A study of more than 1000 New Zealanders has implications for the reputations of organisations currently assessing how, where and when their employees should be working, and for attracting new employees.
The study, commissioned by communications agency Anthem and undertaken by Talbot Mills research, revealed 78% of respondents could not name any companies that they admire for their commitment to flexible/remote working policies. With 46% of Kiwis in paid employment considering it extremely important to have the choice to work from home when seeking a new job, Anthem’s Co-Founder and Executive Chair, Jane Sweeney says organisations are missing an opportunity.
“In this war for talent we are in the midst of, our business community needs to be telling the story of how post-pandemic, emerging flexible and remote working options make companies and organisations desirable places to work. They need to jump on the very real reputational and employee value proposition opportunities arising from flexible and remote working policies they offer to their staff, and how they engage their staff in developing these policies.”
The study found that a significant majority think that employers should adapt their business models to enable more remote working, but that it is also fair for employers to expect employees to turn up at the workplace for specific activities. 52% of Kiwis think it is fair for employers to put considerable pressure on employees to return to the office workspaces.
The survey found that Kiwis were split on their perceptions of remote and office working, with 27% thinking people are more productive working from home, while 30% think people are less productive and 31% think about the same. Conversely, employers were seen to trust their staff to be as productive at home as they are from an office by 79% of the respondents.
Anthem and Talbot Mills socialised the research with a few companies and organisations and feedback revealed employers need to focus on staff wellbeing as well as productivity when considering their flexible and remote working policies. Agreeing measures for productivity was seen as critical, beyond purely measuring time on the job.
In assessing what makes a good place to work, the highest rated factors included ensuring managers are trained to help employees get the best out of flexible working (76%); providing clear policies and procedures for effective remote working (74%); measuring the results people achieve as opposed to numbers of hours worked to assess productivity (73%); and seeking staff input into designing flexible working policies (72%). Allowing people to work fully remotely was generally considered less meaningful, with only 51% of respondents stating this would be a swaying factor in a new role.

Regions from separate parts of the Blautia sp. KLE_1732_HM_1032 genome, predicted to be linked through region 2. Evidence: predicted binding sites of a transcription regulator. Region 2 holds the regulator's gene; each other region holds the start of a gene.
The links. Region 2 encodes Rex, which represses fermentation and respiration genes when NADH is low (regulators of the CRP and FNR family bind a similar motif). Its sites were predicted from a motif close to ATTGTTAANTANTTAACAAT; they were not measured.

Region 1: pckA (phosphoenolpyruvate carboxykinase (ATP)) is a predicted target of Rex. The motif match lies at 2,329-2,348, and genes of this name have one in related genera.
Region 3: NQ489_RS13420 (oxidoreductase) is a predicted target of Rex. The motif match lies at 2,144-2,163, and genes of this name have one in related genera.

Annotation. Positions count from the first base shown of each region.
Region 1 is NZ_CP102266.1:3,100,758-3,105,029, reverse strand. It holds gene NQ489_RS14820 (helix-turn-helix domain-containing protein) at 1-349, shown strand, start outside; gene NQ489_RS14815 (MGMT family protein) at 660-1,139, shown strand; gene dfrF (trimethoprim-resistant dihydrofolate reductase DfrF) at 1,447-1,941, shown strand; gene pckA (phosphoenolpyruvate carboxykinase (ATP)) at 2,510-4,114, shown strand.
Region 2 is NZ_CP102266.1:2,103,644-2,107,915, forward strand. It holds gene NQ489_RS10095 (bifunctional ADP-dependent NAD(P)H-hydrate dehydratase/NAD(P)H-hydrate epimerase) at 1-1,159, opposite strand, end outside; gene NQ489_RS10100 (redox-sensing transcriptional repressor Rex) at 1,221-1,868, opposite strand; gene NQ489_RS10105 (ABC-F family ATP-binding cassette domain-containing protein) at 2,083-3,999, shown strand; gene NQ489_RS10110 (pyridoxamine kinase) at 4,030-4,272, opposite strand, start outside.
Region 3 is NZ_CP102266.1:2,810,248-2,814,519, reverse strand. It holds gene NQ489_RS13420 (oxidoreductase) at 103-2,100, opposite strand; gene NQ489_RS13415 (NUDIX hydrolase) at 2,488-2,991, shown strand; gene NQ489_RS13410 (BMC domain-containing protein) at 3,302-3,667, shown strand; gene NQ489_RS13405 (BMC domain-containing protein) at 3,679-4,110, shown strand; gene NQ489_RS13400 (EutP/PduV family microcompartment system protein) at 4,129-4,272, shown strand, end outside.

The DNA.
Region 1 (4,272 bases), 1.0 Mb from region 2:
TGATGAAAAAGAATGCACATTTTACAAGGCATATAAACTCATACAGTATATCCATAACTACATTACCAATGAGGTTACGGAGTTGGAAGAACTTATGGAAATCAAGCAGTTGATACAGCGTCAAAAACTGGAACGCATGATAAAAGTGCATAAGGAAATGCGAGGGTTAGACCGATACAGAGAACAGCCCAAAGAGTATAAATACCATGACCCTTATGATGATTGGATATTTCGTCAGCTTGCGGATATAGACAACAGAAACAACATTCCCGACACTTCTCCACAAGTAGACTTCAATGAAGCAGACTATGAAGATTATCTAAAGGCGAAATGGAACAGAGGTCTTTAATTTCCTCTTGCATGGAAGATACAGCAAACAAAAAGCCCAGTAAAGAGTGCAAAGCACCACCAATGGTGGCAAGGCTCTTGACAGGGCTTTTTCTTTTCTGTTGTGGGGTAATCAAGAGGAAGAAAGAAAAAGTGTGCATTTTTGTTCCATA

The research is part of a regular research series, Fair Enough?, examining topical issues and reputation through a fairness lens. The series aims to examine key reputational risks at play and how stakeholders are responding.
With finding a ‘new normal’ of working post-Covid top of the agenda for many New Zealand businesses, Sweeney explains: “Fairness has become the currency by which reputations are won or lost. When developing an employee value proposition and seeking to attract the best talent, how you consult, adapt, and communicate your position and policies greatly impacts a potential employee’s perception of your organisation.”
There was general agreement from corporate leaders and workplace wellbeing experts with whom the research had been socialised that there is no ‘one-size’ fits all approach to implementing flexible working policies. Rather, employers should aim to strike a balance between empowering staff and teams to work in the ways that suit them, while also maintaining structures that unite a team. There was a need to think about the fact organisations are running communities of individuals, and there is not one practice that will work for all parties. They felt that many companies are feeling their way, trialling new approaches, taking on staff feedback and morphing policies into a business-as-usual approach.
Dr Dougal Sutherland, Chief Executive of Umbrella Wellbeing explains, “We almost fell into remote working during the pandemic, and organisations are still identifying ways that it works well.
Managers are grappling with how to monitor wellbeing when working from home, and maintain team unity when some members cannot have flexibility within their role.”
“What underpins everything when we talk about flexible working is giving people the time to do what is important to them,” says Andrew Barnes, Founder of Perpetual Guardian, 4 Day Week Global, the 4 Day Week Foundation, and an author on the subject. “In deciding and implementing flexible working policies, managers should aim to give every staff member the opportunity to be their best at work, and at home.”
Chief Executive of Yellow New Zealand, Tracey Taylor says that “Organisations must be strategic about remote and flexible working. It can’t be something that sits to the side of a business strategy – it is a significant tool in an organisation’s people and culture toolkit.”
Talbot Mills Research Managing Director, David Talbot, concludes that “It’s clear that Kiwis consider a balance between remote and in-office working a deciding factor in finding their best place to work. To ensure employees trust their companies and feel valued and understood, consideration of employee’s collective and individual needs is essential to improve reputation.”
 The survey was conducted by Talbot Mills Research using a nationwide online nationally representative sample of n=1179 between the 21st and 31st of October 2022. The maximum margin of error for a 50 per cent figure at the 95 per cent confidence level is +/- 2.7 per cent.